Articles by Patricia Velkoff, PhD
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Quick Tips for Coping with Anxiety

Beliefs: Remember that although your feelings and symptoms are uncomfortable, they are neither dangerous nor harmful. They stem from a belief that:

1) you are in a difficult situation, and

2) you do not have adequate resources to cope. Challenge these beliefs, particularly the belief that you are not adequate to deal with your situation.

Symptoms: Understand that what you are experiencing is merely an exaggeration of your normal reactions to stress. Physical reactions such as lightheadedness, palpitations, sweaty palms, and the like are the body's normal response to uncertainty. Try to switch your thinking to more realistic thoughts like: "My body is only doing what my body does, but my mind doesn't have to follow. "

Wait: When you feel fear rising, WAIT. Don't act immediately to leave or get help. Wait, and give the anxiety time to become smaller and more manageable. Since anxiety is not harmful or dangerous, you do not need to try to escape from it.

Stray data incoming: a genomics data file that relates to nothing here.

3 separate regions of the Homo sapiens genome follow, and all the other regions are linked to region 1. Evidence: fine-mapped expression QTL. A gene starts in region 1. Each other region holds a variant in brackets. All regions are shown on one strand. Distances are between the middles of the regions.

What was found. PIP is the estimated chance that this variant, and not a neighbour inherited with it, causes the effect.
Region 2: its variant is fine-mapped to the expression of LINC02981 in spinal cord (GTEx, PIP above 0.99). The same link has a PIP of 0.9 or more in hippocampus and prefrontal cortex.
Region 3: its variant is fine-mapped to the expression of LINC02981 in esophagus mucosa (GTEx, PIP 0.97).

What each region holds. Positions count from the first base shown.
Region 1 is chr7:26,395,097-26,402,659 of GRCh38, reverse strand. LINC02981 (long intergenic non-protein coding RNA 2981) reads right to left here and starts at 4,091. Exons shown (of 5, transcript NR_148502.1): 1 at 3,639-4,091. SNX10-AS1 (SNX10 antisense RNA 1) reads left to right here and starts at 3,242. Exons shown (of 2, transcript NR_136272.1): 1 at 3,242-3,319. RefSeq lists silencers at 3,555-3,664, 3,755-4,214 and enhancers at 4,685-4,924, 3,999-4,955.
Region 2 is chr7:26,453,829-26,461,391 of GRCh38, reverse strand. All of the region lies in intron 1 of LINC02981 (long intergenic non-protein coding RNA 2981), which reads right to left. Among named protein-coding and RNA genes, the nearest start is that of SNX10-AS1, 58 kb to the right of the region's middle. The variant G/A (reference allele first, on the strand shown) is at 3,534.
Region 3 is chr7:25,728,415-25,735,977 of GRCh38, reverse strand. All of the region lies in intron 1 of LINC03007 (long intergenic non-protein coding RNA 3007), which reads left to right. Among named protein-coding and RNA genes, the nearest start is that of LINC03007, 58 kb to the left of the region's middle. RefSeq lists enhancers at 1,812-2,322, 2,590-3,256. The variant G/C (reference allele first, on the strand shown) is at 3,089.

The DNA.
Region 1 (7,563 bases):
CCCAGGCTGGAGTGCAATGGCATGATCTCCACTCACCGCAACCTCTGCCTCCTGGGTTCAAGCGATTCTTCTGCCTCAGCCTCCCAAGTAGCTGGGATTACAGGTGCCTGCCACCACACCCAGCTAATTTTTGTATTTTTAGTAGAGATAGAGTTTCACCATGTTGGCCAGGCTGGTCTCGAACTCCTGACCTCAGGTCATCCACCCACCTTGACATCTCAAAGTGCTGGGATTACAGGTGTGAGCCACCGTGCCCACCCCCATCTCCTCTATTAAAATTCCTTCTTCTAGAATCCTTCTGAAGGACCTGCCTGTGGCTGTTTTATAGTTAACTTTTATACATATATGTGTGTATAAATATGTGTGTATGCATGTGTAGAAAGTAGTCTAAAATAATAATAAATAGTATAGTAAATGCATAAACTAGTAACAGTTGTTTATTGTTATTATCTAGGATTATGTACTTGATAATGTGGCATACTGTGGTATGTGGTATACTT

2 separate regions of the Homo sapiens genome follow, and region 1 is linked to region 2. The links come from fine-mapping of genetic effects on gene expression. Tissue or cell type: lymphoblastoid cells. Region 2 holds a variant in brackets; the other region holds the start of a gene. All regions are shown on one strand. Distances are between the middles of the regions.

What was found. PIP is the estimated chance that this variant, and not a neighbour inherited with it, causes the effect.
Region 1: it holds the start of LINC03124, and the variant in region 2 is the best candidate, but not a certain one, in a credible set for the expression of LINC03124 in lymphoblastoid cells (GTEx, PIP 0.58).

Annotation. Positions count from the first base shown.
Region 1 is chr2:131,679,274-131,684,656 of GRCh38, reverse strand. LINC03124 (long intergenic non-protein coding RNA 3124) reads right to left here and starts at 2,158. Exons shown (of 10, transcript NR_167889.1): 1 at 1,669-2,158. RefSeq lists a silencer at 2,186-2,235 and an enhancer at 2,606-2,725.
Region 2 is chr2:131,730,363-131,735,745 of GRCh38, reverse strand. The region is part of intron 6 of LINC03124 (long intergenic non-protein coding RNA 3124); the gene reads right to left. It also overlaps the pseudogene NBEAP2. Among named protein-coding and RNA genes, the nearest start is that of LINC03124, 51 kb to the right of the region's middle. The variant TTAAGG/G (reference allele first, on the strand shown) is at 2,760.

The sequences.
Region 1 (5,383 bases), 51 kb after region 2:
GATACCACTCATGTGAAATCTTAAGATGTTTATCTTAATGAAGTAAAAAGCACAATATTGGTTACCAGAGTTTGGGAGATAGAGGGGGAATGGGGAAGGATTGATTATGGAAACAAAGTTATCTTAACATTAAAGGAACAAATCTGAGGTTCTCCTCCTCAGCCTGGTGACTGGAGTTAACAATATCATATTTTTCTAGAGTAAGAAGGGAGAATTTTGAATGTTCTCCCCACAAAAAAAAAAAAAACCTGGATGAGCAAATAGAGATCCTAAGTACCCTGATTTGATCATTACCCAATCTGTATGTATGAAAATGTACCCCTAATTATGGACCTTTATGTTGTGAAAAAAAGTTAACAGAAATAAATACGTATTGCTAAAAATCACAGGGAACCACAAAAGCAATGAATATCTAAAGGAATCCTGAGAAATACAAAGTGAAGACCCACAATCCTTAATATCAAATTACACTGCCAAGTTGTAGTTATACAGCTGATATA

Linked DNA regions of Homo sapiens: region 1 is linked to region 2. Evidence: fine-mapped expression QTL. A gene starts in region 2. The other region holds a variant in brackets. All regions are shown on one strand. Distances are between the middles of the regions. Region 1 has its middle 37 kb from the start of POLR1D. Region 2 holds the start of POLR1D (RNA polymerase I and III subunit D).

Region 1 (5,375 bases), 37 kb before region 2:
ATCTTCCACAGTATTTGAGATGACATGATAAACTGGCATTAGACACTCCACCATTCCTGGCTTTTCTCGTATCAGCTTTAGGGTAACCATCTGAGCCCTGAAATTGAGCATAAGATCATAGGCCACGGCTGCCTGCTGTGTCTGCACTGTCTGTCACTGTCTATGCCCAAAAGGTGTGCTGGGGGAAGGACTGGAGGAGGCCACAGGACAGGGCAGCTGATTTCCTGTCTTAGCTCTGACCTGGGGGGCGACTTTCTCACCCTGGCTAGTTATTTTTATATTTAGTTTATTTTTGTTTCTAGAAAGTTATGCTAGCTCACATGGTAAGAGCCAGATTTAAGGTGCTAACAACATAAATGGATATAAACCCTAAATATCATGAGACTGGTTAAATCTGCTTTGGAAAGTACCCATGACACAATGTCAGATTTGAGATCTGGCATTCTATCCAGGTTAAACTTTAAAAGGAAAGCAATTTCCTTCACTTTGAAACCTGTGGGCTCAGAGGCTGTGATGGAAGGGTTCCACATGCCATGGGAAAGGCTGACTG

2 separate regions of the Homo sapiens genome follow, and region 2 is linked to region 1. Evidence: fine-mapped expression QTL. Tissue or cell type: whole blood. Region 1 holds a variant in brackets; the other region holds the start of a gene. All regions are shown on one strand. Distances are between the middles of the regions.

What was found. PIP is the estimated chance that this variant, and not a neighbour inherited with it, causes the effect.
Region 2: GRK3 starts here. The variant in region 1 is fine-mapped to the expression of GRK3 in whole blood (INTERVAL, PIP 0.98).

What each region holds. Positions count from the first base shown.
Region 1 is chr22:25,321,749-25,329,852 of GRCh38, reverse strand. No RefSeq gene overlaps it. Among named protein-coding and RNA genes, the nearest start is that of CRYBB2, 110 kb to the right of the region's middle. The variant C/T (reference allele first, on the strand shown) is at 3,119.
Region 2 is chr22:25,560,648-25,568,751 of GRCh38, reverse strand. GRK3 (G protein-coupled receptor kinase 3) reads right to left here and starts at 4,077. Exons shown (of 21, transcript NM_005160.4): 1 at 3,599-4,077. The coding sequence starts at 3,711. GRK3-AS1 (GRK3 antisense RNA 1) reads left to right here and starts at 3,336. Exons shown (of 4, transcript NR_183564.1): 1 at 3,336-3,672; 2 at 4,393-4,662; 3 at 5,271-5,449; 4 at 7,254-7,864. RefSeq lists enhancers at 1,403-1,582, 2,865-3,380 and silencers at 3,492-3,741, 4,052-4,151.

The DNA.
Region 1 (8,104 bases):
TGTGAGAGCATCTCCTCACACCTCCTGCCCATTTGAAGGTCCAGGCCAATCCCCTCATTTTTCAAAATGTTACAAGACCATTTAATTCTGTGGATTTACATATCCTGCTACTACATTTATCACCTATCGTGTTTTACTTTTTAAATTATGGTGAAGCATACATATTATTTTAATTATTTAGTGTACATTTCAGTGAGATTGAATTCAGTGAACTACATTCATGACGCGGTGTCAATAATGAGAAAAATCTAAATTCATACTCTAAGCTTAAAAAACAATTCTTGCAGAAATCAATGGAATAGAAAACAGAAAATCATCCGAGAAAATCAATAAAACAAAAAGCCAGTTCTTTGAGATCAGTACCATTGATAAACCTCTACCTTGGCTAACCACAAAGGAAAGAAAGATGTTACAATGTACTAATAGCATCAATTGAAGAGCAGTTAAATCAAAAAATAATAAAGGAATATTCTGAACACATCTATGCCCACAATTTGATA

Present tense: Watch your fear rise and fall. Notice that it comes in waves. Stay in the present. Be aware of what is happening to you rather than concern yourself with how much worse it might get. Say to yourself, "If this is the worst it gets, can I stand it? " Identify what you are feeling at the moment; don't add to it by jumping into the future. Deal with it from moment to moment.

Outside yourself: Try to focus on things outside of yourself. An internal focus tends to make things worse; a focus on things outside yourself reduces fear. Find a tool that works for you, such as counting backwards from 100 by 3, listening to music, touching something soft, or recite to yourself the states and their capitals.

Labels: Label your fear level from zero to 10 and watch it go up and down. Notice that it doesn't stay at a very high level for more than a few seconds. It immediately starts to come down. The ups and downs are not dangerous.

Actions: Focus on and perform some simple, manageable task. Find calming actions that are pleasant, focusing on those rather than on your emotions. Using calming multisensory input, find a positive focus for yourself. Turn on music that you enjoy. Draw or sing. Take a walk.

Prevention: When you will be in a situation that has previously provoked anxiety, plan how you will be successful. Rehearse going into the situation with a good attitude and dealing with your anxiety constructively. Imagine the sights, sounds, feel, and smells of the location. Imagine yourself at the end of the situation, having been successful, feeling proud of your success.